One of Lisbon's premier fish and seafood restaurants, Ribadouro has been around since 1947. The menu lists a veritable feast of ocean cuisine, options like jumbo shrimp, Algarve prawn, tiger shrimp, oyster, king crab and crayfish. The seafood platter is famous for offering these delicious delicacies in one gigantic serving garnished with lemon and garlic. But if you're up for something lighter, then the pesticos (snacks) are just as mouth watering. Try the prawns or clams in olive oil and garlic, lots of garlic. Fish dinners feature the house special -- bacalhau ? br�s: flakes of grilled codfish serves with egg, onion, parsley and matchstick potato fries. The restaurant is also a beer house (cervejaria) and customers are welcome to pop just for a drink. (+351 21 354 9411, +351 936 520 721)
5 Pedro e o Lobo
Classy without being overly pretentious, "Peter and the Wolf", as the restaurant's name translates into English, is set in a former art gallery, and the space is still synonymous with creativity. The gastronomy acknowledges Portugal's rich culinary heritage, and the seasons that determine certain ingredients. Mediterranean flavours add extra colour and texture to a menu that celebrates tradition but in fact shouts contemporary. This is artisan cuisine, prepared with flair and imagination and served with a seriously modern twist. Try the glazed knuckle of veal with chards, fresh garlic confit, patison zucchini and pioppino mushrooms The interior design signature is sober by comparison -- all chocolate hues, ash grey flourishes and dark wood furniture. And if all you want is a drink, the bar has some outstanding cocktail selections mixed with verve and audacity. (+351)21 193 3719)
4 5 Oceanos
Lisbon's fashionable Alcântara docks provide an ideal setting for this highly regarded fish and seafood restaurant. Tables spill out onto a wood deck that overlooks the Santo Amaro marina and the River Tagus beyond. The restaurant proper is a converted warehouse, and as its name suggests, the gastronomy celebrates the oceans' harvest. Weekend lunchtimes are always busy, with locals and tourists alike flocking to sample delights such as grilled prawns with garlic, tuna steak, and an assortment of flame grilled fish options including grouper, bass, sea bream and turbot. Lobster, oyster and crab can also be ordered. The wines, especially the whites, perfectly complement the cuisine, and they also offer sangria. The restaurant practically lies under the spectacular Ponte 25 de Abril suspension bridge and traffic noise is audible, although it's a low hum that the ear readily gets used to. (+351 21 397 8015)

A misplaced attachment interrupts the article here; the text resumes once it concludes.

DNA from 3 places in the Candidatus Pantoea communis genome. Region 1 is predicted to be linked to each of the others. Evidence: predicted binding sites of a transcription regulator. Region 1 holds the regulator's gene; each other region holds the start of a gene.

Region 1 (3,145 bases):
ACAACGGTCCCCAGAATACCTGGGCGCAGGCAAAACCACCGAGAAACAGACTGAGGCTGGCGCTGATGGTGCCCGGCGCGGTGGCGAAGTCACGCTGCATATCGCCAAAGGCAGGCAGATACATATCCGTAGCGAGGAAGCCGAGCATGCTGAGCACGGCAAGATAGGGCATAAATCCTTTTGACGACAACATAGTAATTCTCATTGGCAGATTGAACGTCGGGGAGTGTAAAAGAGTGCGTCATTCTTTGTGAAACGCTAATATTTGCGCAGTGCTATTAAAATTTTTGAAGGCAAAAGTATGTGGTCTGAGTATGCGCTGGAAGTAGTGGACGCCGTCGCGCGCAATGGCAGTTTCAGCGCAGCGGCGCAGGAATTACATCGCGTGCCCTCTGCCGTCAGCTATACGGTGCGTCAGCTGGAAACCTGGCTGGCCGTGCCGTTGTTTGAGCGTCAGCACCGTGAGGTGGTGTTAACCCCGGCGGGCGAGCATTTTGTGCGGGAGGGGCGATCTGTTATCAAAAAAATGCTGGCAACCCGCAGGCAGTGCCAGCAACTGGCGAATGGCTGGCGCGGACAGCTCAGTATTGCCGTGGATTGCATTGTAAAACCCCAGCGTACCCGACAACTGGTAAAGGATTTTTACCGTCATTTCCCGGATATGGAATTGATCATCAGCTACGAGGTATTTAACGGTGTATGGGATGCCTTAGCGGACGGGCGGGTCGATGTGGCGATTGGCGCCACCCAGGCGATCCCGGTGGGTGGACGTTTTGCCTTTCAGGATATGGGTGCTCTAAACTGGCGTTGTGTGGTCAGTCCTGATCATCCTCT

Located in the city's Saldanha district near Campo Pequeno, and well off the tourist trail, late-night Galeto is the nearest thing to a genuine American diner in Lisbon, and the original mid-60s décor is a real eye opener. The long bar snakes around the entire floor with swivel stools set alongside -- great for a solitary snack. The booths, meanwhile, can seat groups of four. They've been feeding the sleepless here for nearly 50 years and it remains a celebrated comfort food destination. The service will never win any prizes for finesse, but dishes like the juicy burger and French fries will keep even the hungriest visitor fuelled till dawn. (+351 21 354 4444)
2 Taberna Moderna
The bar serving this delightfully offbeat restaurant has nearly 80 different varieties of gin to tempt diners -- handy if you end up waiting for a table. But very often this is the drink of choice for customers choosing to eat at this extremely popular dining venue. It's not that the wine list is in any way inferior, but with such a bewildering array of gin at hand, it's rather fun to experiment with the food. The menu is tapas orientated -- delicious Spanish finger food is the speciality. But there's also an interesting sushi-esque choice as well as Portuguese-Mediterranean fusion options, dishes like beef Carpaccio and duck, braised tuna and mushroom risotto. (+351 21 886 5039)
1 La Paparrucha
This highly regarded Argentinian restaurant is famed for its choice of succulent parrilla-grilled steaks, anything from sirloin and tenderloin to rump and flank. Serving options range from a juicy tenderloin wrapped in puff pastry with wild mushrooms and bacon to a delicious mixed meat kebab -- sirloin steak, cap rump, bacon, onions and peppers. The menu also lists a selection of pasta and fish dishes. As you'd expect, the extensive wine list features several Argentinian labels including a full-bodied Finca Flichman Misterio Syrah red. The restaurant's other claim to fame is the fabulous views (totally Romantic at night) across midtown Lisbon from the window tables and outside terrace. A bar allows for drinks before dining, or as a late night hangout. (+351 (0)21 342 5333)
About Paul Bernhardt
Paul Bernhardt cut his teeth as a press photographer in England before leaving the UK to settle in Portugal, where he has lived for over a decade, and where he started to focus on more travel-related topics. He has journeyed the length and breadth of his adopted homeland and its islands, interacting with locals and photographing a fascinating range of subjects.
Paul waxes lyrical for a number of specialist travel magazines, blogs and websites, and Lisbon is a frequent subject. In fact, he never tires of rediscovering this most beguiling city, usually over a coffee at his favorite downtown café.
Read more about Paul Bernhardt here.